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What's in Your Freezer?

02/18/2013, 10:15am EST
By Giant Eagle

Fast Dinners For Soccer Moms


In a rush to get dinner on the table? BeWell from Giant Eagle suggests you turn to your freezer for help. Keeping it stocked with healthy frozen foods (think vegetables and fruits, fish fillets) and other essential ingredients that store well in the freezer will make it easy to whip together healthy meals—ones that represent the USDA’s MyPlate model of eating: whole grains, lean proteins, lots of veggies. Plus, filling your freezer with nutritious options makes it less enticing to run and get takeout. Here are some healthy ingredients to keep in your freezer.

Whole-Wheat Pizza Dough: With as many topping options as your imagination can dream up, it’s nearly impossible to tire of pizza—and with whole-wheat dough at the ready, it’s a quick, nutritious meal to pull together. Just transfer the dough to the fridge 24 hours before you want to use it. Top with lots of your favorite veggies, some lean protein (chicken sausage, anyone?) and a sprinkling of part-skim mozzarella or other lowerfat cheese.

Fish Fillets: Keeping frozen fish on hand is a great way to help boost your seafood intake, as recommended by the Dietary Guidelines for Americans. Versatile, easy-to-find picks include wild salmon and farmed tilapia, and fillets in individually vacuum-sealed packages are less likely to get freezer burn. Pull out what you need the night before you’re going to cook it and put it in the refrigerator. A 5-ounce fillet takes 8 to 10 hours to thaw in the fridge.

Whole-Grain Bread: Bread spoils easily, especially if it’s kept on the counter in plastic. Fortunately, breads (and bread products like wraps and hamburger buns) freeze beautifully and don’t take much time at all to thaw. In fact, slices of bread go from freezer to toaster without a problem. Or just pull out what you need and let it thaw in your fridge for an hour or two.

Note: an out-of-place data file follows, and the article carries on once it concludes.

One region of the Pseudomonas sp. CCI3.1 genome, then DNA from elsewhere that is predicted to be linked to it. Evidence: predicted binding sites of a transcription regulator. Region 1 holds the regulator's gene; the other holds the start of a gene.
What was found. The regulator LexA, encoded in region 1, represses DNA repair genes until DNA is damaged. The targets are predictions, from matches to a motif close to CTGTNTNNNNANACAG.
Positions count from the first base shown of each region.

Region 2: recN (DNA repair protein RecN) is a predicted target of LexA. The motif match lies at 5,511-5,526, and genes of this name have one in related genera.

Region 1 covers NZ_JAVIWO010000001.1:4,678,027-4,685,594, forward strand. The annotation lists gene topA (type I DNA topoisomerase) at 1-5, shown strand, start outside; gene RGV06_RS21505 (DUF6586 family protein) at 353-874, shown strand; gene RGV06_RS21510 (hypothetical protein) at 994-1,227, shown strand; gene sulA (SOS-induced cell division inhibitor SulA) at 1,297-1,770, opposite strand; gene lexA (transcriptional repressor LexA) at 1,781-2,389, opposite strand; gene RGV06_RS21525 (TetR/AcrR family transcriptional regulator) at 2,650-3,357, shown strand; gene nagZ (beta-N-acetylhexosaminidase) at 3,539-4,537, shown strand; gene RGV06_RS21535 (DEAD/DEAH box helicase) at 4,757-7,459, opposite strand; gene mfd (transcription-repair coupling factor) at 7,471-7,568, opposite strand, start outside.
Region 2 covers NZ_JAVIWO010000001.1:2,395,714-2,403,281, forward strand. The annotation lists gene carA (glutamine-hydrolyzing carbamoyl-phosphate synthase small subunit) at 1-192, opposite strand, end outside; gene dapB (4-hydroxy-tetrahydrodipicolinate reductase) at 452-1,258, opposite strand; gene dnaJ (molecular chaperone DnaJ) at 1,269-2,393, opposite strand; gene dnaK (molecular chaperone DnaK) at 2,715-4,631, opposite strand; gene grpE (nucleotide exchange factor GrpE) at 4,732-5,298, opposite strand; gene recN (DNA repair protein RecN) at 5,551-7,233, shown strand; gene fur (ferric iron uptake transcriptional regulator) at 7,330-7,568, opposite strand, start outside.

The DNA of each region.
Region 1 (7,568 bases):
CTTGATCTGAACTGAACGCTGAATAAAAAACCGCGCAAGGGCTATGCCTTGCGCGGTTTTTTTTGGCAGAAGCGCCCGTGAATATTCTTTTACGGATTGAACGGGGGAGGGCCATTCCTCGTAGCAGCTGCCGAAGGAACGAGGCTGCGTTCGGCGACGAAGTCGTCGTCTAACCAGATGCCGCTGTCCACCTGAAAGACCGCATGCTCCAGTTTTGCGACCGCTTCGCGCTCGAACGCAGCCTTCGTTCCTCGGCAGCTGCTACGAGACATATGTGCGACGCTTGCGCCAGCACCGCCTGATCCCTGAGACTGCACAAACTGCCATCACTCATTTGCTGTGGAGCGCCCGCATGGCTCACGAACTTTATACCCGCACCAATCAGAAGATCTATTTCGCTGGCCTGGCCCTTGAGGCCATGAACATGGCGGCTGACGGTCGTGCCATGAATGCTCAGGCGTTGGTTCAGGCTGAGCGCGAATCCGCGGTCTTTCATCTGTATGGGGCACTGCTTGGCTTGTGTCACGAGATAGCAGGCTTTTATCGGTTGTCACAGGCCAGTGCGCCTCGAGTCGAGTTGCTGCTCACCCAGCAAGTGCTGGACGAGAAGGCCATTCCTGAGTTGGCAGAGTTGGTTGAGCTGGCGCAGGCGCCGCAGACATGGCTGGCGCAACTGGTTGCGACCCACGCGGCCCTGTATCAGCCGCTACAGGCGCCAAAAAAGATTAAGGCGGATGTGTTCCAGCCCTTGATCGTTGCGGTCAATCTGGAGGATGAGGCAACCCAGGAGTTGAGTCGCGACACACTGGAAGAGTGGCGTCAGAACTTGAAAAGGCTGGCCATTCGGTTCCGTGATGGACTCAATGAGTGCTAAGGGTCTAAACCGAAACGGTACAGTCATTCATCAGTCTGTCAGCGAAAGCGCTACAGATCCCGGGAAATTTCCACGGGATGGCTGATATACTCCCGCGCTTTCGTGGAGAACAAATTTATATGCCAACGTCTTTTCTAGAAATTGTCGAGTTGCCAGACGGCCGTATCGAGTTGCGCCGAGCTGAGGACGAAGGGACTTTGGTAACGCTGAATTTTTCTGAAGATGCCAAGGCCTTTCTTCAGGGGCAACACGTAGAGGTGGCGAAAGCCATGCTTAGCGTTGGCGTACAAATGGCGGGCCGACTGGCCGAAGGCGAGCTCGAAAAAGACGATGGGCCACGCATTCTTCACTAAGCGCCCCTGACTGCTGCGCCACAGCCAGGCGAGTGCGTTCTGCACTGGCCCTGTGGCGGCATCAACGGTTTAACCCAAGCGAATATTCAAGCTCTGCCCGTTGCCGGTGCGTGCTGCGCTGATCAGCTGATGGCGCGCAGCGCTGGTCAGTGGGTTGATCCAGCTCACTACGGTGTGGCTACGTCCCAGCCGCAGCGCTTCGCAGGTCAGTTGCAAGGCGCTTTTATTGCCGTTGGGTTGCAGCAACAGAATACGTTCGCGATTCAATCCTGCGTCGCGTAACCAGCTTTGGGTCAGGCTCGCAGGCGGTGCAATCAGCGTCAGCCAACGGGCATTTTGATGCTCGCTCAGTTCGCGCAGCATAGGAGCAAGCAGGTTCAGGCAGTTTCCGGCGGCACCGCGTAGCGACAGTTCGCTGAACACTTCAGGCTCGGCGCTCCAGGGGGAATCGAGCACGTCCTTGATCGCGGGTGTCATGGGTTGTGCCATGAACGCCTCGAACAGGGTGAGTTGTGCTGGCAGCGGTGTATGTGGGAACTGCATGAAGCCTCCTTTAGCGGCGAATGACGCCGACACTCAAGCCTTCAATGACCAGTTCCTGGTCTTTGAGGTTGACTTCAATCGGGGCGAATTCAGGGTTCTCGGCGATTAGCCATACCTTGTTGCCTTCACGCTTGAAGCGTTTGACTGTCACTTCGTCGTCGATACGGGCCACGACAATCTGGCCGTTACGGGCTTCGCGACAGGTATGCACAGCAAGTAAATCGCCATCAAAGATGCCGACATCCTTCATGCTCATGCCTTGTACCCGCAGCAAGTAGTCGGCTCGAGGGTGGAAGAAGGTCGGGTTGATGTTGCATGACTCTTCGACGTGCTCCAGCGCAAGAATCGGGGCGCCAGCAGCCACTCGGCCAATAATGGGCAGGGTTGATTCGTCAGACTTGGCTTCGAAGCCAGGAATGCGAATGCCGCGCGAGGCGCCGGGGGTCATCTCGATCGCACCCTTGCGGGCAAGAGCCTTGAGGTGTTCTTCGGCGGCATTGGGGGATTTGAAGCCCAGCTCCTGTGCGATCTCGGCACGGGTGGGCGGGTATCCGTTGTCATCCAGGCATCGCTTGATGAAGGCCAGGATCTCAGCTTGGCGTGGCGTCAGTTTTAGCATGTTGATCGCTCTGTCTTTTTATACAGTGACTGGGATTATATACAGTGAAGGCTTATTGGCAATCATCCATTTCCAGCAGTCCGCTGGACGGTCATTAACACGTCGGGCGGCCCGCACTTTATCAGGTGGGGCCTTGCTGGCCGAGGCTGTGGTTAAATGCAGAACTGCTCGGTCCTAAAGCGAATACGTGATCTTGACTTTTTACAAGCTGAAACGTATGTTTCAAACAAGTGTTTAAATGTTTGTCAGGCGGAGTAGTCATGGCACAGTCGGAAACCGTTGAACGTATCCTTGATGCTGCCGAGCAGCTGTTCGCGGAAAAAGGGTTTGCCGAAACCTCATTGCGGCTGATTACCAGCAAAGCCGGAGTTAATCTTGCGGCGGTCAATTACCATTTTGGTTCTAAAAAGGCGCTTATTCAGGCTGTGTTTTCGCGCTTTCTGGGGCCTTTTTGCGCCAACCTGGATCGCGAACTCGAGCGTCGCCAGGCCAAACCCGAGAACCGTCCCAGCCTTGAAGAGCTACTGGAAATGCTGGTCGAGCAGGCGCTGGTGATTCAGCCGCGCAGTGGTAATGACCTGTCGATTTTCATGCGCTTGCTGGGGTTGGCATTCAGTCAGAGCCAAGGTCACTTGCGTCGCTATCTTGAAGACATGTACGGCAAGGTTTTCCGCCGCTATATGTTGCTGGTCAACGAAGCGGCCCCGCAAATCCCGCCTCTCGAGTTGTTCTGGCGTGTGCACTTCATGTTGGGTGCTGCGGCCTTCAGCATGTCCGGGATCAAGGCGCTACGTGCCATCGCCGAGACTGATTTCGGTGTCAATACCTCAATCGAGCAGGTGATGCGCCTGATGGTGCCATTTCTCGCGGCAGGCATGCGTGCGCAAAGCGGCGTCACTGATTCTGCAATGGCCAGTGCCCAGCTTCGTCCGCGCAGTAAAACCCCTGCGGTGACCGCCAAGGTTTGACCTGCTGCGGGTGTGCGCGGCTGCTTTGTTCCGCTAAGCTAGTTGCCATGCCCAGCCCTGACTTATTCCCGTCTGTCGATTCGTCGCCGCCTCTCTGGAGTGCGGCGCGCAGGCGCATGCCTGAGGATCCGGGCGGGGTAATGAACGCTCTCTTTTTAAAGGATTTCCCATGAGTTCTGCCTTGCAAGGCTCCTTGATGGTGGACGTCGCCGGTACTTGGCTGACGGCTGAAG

Chicken Tenders: Why chicken tenders? Like conventional chicken breasts, they’re a great source of lean protein but they’re much smaller so they thaw quickly. Their smaller size also makes them easy to add to a soup or stir-fry without having to commit to thawing and cooking a whole breast. Pick up a big package of tenders and repackage them in quart-size zip-top bags for convenience. Just transfer them to your fridge to defrost the night before you’re ready to use them.

Nuts: Nuts are full of good fats. They are also great for baking, topping a salad or just plain snacking. And, as it turns out, storing nuts in the freezer is actually better than storing them in your pantry: it prevents the oils from going rancid. They don’t take long to thaw— 10 minutes or so on the counter and you’re ready to go.

Fruits and Vegetables: There are many advantages to keeping frozen vegetables and fruits on hand. For starters, many come chopped, which cuts prep time. And depending on the season, frozen fruits and vegetables actually may be better for you than fresh: they’re picked and frozen at their prime, so they often have more flavor and nutrients than their out-of-season counterparts. Most don’t have added sodium. If you thaw frozen fruits and vegetables, drain off any water that has collected in the bag or thaw in a fine-mesh strainer over a bowl. Depending on your recipes, you may not have to thaw them at all. Versatile, nutrient-rich picks: peas, spinach, vegetable medleys, berries.


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